This year’s state budget deficit will reach a record high of 109 billion zloty (€25 billion), the government has announced.
On Thursday, the cabinet accepted a new budget proposal for 2020, adjusting its income forecasts down by 36.7 billion zloty, to 398.7 billion zloty, and expenditure up by 72.7 billion zloty, to 508 billion zloty.
While the news does not come as a surprise amid the economic fallout from the pandemic and government measures to mitigate it, the revised budget marks a sharp departure from earlier plans for Poland to record no deficit in 2020 for the first time in its post-1989 history.
Source: Ministry of Finance (*forecast)
“The government is adjusting the state budget for 2020 to the situation related to the outbreak of the COVID-19 pandemic,” explained the finance ministry, reports Business Insider.
“The spread of the coronavirus has contributed to the greatest economic crisis in recent years, which contributed to a sharp slowdown in economic activity in Poland and other countries affected by the pandemic,” it continued.
In late December, Prime Minister Mateusz Morawiecki’s cabinet had approved plans for a balanced state budget for 2020, with income and spending both planned to amount to 435.3 billion zloty.
He noted at the time that, amid economic “turbulence” elsewhere, Poland’s “balanced budget gives us comfort and a security buffer for 2020”, with public finances never having been in better shape.
Since then, however, forecasts have been adjusted to account for large government spending to shelter businesses and workers from the economic fallout of the coronavirus, as well as to bulk up financial institutions and health services.
In reality, public spending to fight the pandemic will be even greater than the adjusted budget suggests, as much of the cost is being shouldered by other public bodies, including the National Development Bank (BGK) and Polish Development Fund (PFR).
The methodology used by the European Union to estimate the public sector’s deficit will, however, also take into account the additional spending by the BGK and PFR, reports Business Insider.
In its new budget forecast, Poland’s economy is expected to shrink by 4.6% this year (in line with IMF and European Commission predictions), which had been revised from the previous assumption of a 3.7% drop in GDP.
The new budget proposal assumes that employment will drop by 2.4%, following a 1.5% rise in 2019. This would mean that unemployment would reach 8% by the end of 2020, up from 5.2% in 2019.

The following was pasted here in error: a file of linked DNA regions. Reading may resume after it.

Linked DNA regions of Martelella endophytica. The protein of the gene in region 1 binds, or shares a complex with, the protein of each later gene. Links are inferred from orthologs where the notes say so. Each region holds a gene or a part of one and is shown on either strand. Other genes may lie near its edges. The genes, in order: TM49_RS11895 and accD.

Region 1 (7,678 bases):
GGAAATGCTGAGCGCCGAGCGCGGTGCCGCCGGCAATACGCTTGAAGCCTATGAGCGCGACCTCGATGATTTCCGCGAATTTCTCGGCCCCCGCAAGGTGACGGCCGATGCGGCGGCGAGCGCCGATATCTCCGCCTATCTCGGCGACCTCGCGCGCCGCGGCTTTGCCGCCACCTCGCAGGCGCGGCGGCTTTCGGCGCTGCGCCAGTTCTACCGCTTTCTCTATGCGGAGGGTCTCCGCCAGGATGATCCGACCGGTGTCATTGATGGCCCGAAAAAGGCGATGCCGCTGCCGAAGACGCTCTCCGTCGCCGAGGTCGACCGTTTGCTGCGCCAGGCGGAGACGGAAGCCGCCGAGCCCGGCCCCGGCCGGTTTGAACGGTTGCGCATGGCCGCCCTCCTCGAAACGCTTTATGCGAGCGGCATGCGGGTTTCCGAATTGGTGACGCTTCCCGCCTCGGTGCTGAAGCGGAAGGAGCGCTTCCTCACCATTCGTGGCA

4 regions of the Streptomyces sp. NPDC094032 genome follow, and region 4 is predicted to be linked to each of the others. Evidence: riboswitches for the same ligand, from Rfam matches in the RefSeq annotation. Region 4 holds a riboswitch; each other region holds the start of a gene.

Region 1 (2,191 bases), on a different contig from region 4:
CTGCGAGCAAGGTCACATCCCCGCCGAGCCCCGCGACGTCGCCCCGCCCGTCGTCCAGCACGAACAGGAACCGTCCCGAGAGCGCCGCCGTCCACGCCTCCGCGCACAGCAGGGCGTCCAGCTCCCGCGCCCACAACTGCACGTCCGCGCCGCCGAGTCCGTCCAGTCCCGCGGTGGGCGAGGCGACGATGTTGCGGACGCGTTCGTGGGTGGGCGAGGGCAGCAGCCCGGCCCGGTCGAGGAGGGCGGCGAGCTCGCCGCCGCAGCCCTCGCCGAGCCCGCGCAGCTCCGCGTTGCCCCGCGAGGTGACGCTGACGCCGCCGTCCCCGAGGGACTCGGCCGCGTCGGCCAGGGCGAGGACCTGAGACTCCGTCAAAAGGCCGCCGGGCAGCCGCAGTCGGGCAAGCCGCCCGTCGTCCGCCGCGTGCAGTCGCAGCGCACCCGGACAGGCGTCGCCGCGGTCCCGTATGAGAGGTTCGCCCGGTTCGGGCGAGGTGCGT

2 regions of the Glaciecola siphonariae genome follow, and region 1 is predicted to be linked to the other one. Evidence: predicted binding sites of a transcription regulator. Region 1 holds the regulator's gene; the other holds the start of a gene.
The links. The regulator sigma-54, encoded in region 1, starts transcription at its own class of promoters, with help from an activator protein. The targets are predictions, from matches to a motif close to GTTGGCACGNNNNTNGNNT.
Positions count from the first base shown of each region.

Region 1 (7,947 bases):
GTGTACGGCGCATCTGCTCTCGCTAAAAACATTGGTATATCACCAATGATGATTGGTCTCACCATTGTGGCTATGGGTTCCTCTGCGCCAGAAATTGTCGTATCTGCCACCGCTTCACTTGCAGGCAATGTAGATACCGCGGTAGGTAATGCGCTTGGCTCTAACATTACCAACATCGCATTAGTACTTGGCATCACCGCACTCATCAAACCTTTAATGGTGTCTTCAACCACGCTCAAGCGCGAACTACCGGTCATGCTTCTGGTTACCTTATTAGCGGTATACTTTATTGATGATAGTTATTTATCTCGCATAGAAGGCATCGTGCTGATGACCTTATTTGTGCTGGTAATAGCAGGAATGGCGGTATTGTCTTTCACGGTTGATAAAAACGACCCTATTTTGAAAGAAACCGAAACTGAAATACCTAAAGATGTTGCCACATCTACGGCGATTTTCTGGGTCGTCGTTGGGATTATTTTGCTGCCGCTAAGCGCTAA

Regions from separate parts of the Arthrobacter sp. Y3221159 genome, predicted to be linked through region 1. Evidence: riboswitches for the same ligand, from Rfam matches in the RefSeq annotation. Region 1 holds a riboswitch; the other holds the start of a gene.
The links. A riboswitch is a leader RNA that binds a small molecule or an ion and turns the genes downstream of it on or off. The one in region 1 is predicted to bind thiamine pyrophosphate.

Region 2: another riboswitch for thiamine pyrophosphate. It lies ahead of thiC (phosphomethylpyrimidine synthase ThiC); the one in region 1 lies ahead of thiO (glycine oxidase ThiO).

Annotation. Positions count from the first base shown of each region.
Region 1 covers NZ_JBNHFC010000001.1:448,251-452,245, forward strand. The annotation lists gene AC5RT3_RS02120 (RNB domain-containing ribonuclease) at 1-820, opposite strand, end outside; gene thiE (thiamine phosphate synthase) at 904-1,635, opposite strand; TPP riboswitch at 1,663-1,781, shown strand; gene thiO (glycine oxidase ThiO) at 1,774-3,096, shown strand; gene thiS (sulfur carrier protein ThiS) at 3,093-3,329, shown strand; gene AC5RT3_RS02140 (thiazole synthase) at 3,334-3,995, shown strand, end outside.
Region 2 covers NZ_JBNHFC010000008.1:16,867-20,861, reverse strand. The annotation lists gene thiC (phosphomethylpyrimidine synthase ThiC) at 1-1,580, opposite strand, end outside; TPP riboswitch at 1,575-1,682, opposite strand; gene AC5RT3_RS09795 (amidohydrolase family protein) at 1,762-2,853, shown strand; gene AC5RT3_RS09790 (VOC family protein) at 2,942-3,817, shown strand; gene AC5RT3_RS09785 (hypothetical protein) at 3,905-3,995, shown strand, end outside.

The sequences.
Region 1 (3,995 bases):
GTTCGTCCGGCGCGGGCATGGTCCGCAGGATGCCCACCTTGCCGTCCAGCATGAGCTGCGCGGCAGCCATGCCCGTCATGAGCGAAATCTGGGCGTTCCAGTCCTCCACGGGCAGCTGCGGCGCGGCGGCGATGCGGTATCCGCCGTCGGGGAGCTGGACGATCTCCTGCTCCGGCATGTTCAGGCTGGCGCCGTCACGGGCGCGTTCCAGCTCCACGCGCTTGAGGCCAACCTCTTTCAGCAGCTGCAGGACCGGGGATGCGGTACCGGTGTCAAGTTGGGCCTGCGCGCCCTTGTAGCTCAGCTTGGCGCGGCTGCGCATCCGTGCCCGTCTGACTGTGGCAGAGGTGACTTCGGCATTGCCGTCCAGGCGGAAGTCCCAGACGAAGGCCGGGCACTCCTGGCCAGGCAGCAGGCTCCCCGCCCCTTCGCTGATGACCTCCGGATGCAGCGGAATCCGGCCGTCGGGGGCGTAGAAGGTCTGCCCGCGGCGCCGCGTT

According to official figures released earlier this week, government revenue between January and July reached 235.8 billion zloty – with higher than expected VAT and business tax (CIT) income. Spending had been at 252.1 billion zloty. The state deficit had thus only reached 16.3 billion zloty by July.
The revised forecast for a higher budget deficit could therefore indicate increased government spending in coming months.
“Since we currently have a deficit of 16 billion zloty in the budget, and at the end of the year it is to be 109 [billion zloty], we must now run a deficit of 18.6 billion zloty every month,” tweeted ING bank.
Przez 1. fazę pandemii Ministerstwo Finansów przerzucało deficyt z budżetu do PFR i BGK. Teraz chyba odwróciło politykę lub planuje z dużym zapasem. Skoro obecnie mamy 16 mld zł deficytu w budżecie a na koniec roku ma być 109, to co miesiąc musimy teraz robić 18,6 mld niedoboru. pic.twitter.com/rjjCaOIuf0
— ING Economics Poland (@ING_EconomicsPL) August 20, 2020
In June, the World Bank’s senior economist for Poland, Cristina Savescu, noted that Poland was “more resistant” to the effects of the coronavirus pandemic than other countries in the region thanks to “a better fiscal situation, diversification and competitiveness”.
“Poland’s amount of debt in relation to GDP is one of the lowest in the European Union, and therefore the government has budgetary space to respond to the crisis,” she explained.
Savescu also argued that, in the medium term, the crisis presented opportunities for Poland to “benefit from reshuffles within global supply chains” as trade disruption leads firms “to transfer operations to other, competitively priced places”.
Main image credit: Ministerstwo Finansów/Twitter